Anatomy and biomechanics relevant to sports massage

Sports Massage

Working with athletes or active clients


My personal reviews of products and services


Research articles regarding massage therapy and sports massage

Orthopedic Assessment

Tips for finding the root cause of the injury

Home » Anatomy, Orthopedic Assessment

Anterior Pelvic Tilt and ITB Pain

Submitted by on February 8, 2009 – 6:13 pm2 Comments

When working with clients with lateral knee pain or tenderness along the iliotibial band (ITB), it is important to address not only the tensor fascia latae, but also the muscles that promote an anterior pelvic tilt posture.  The reasoning is clear when you look at the associated anatomy and effect of an anterior pelvic tilt (APT).
The ITB originates on the lateral iliac crest and inserts on the proximal lateral tibia as well as blends into the iliopatellar band.  The tensor fascia latae muscle originates on the anterior superior iliac spine (ASIS) and blends into the ITB just anterior to the greater trochanter.  Posteriorly, the gluteus maximus originates along the posterior iliac crest and sacrum (yes, I’m simplifying this a bit) and 80% of the gluteus maximus blends into the ITB just inferior to the greater trochanter.

When the hip flexors, piriformis and QL are short or tight, they contribute to an anterior pelvic tilt (APT) that causes the sacrum to rise superiorly, increasing the distance between the origin and insertion of the gluteus maximus, placing the gluteus maximus in a lengthened posistion.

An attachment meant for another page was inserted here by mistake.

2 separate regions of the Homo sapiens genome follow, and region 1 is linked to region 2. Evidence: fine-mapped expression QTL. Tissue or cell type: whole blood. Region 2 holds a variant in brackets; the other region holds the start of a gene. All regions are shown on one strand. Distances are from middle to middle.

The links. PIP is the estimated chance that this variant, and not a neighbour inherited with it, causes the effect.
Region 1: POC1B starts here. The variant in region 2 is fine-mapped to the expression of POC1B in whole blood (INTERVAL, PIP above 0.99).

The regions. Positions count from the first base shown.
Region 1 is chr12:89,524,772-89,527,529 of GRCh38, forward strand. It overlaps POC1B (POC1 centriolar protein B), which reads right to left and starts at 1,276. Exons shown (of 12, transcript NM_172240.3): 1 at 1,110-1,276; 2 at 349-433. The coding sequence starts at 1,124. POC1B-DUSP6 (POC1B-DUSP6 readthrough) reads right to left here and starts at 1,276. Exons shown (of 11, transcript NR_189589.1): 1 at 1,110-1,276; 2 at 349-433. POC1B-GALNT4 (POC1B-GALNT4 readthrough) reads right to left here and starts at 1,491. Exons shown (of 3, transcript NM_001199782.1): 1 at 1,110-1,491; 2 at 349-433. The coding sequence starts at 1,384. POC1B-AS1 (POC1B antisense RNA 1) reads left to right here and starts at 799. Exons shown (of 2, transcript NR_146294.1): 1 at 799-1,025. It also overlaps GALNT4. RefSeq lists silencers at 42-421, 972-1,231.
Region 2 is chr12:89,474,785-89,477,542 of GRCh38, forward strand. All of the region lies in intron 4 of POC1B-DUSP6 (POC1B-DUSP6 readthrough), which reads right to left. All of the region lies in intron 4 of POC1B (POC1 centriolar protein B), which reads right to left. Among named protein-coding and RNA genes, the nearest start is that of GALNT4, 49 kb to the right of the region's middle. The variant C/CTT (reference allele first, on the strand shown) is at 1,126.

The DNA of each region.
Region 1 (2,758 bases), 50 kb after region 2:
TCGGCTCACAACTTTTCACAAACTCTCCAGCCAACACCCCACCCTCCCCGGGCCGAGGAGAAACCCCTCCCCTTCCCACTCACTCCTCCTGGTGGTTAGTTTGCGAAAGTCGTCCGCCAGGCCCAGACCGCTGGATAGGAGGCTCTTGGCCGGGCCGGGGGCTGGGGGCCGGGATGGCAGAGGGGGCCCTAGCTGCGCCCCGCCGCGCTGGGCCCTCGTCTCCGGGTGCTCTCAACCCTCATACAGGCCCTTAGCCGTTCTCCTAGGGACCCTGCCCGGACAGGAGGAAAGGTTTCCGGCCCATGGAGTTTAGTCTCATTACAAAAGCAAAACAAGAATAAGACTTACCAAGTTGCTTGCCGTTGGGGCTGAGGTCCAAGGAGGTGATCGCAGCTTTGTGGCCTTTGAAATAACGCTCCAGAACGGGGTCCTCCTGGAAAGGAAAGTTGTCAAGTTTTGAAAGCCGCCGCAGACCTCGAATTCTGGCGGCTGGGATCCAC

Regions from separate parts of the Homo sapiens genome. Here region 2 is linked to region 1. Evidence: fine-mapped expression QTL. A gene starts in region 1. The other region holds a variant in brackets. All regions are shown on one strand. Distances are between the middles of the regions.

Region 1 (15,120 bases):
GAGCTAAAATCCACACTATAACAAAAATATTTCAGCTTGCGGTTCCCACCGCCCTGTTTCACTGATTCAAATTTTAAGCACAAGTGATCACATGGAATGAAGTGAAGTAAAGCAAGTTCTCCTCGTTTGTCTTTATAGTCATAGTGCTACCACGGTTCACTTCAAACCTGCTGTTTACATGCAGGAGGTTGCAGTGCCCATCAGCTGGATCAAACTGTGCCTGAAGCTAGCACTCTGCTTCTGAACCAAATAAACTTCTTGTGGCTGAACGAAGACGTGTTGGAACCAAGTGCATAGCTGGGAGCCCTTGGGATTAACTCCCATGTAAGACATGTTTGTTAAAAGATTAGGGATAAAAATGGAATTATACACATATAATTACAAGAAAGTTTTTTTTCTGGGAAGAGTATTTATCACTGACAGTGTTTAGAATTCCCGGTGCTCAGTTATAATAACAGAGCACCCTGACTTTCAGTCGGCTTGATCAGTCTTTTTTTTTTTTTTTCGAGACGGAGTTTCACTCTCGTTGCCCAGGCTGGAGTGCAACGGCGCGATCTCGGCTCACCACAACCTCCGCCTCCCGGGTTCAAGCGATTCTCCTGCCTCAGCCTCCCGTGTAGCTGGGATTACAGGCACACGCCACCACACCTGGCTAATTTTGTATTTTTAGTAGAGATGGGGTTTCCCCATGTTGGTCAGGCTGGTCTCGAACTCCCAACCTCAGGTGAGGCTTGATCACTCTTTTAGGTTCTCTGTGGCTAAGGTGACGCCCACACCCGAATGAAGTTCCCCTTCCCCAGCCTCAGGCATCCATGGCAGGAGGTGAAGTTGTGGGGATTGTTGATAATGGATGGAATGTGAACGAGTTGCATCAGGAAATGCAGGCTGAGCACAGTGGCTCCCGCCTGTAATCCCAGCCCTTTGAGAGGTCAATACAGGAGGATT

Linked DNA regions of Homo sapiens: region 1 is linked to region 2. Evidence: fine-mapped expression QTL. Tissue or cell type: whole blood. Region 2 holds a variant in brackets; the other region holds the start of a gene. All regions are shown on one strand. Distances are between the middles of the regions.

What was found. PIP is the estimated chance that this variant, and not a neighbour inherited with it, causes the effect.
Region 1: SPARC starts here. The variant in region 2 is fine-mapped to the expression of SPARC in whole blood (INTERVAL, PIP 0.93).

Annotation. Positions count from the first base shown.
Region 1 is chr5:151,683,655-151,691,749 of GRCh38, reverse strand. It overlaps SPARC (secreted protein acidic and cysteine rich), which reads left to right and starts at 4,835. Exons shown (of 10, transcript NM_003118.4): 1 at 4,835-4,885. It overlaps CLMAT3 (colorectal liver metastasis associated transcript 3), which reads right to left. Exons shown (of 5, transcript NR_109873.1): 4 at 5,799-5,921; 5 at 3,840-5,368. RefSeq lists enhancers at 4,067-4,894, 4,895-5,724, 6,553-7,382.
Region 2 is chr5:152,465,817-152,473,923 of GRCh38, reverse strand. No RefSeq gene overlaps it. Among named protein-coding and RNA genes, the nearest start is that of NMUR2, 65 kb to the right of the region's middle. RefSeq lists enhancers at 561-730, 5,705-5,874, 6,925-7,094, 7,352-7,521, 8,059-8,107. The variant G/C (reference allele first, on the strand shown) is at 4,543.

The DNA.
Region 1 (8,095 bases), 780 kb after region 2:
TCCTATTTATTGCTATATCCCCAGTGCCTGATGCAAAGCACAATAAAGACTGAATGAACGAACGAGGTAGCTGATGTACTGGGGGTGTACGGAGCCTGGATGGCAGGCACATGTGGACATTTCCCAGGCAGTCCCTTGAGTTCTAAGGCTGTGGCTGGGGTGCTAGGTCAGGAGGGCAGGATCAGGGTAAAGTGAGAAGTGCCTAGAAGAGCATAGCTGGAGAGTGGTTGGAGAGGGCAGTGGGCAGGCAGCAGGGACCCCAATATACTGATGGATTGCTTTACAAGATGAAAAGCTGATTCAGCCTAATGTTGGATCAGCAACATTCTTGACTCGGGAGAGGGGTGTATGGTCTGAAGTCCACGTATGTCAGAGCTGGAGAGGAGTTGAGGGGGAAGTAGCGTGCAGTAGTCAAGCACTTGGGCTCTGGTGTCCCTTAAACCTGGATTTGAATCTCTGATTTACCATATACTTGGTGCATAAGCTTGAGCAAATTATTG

Try this yourself:  Stand up, and place your hands over your glutes so your fingers on your greater trochanter and thumbs over the lateral border of the sacrum.  Now, tilt your pelvis anteriorly.  You will notice the distance between your fingers and thumbs has increased.

When the gluteus maximus is in an elongated position, the tension can be transmitted inferiorly to its insertion on the ITB.  Thus, an APT can be a major factor when a client complains of a painful ITB.

Many therapists mistakenly work only the area at which the client experiences the pain and attempt to stretch the ITB.  But, this structure is fascia and does not respond well to stretching.  Some therapists extend their protocols to the muscles attaching to the injured tissue, in this case the TFL and gluteus maximus.  Unfortunately, the gluteus maximus is too often in a long position and additional stretching will not help.  To properly address an ITB dysfunction, you must look at the balance of the pelvis.

In my practice, I find good success releasing the TFL, iliopsoas, rectus femoris, piriformis, and quadratus lumborum with myofascial techniques before elongating them with Active Isolated Stretching (AIS) or Muscle Energy Techniques (MET).  In addition, I will perform myofascial work on the lateral thigh to release any adhesions between the ITB and vastus lateralis as well as the patellar retinaculum.



  • So if we release the muscles you mentioned above (TFL, Ilio etc) will that essentially bring the pelvis back in balance & then Maximus won’t be so elongated and/or would you also suggest strengthening exercises for maximus?

    I am also interested in finding a good thera-band strengthening exercise that targets Medius ~ your protocols from class yesterday mention this but I forgot to ask you about it. Thanks, Heidi

  • admin says:

    Hi Heidi,

    Yes, releasing the hip flexors is the primary step in reducing an anterior tilt. Strengthening gluteus maximus (and medius) will help the pelvis regain balance & hopefully maintain the corrected position for a longer period of time. In athletes, keeping gluteus maximus properly strengthened and activated will also help reduce hamstring and hip issues.
    Thanks again for attending my course!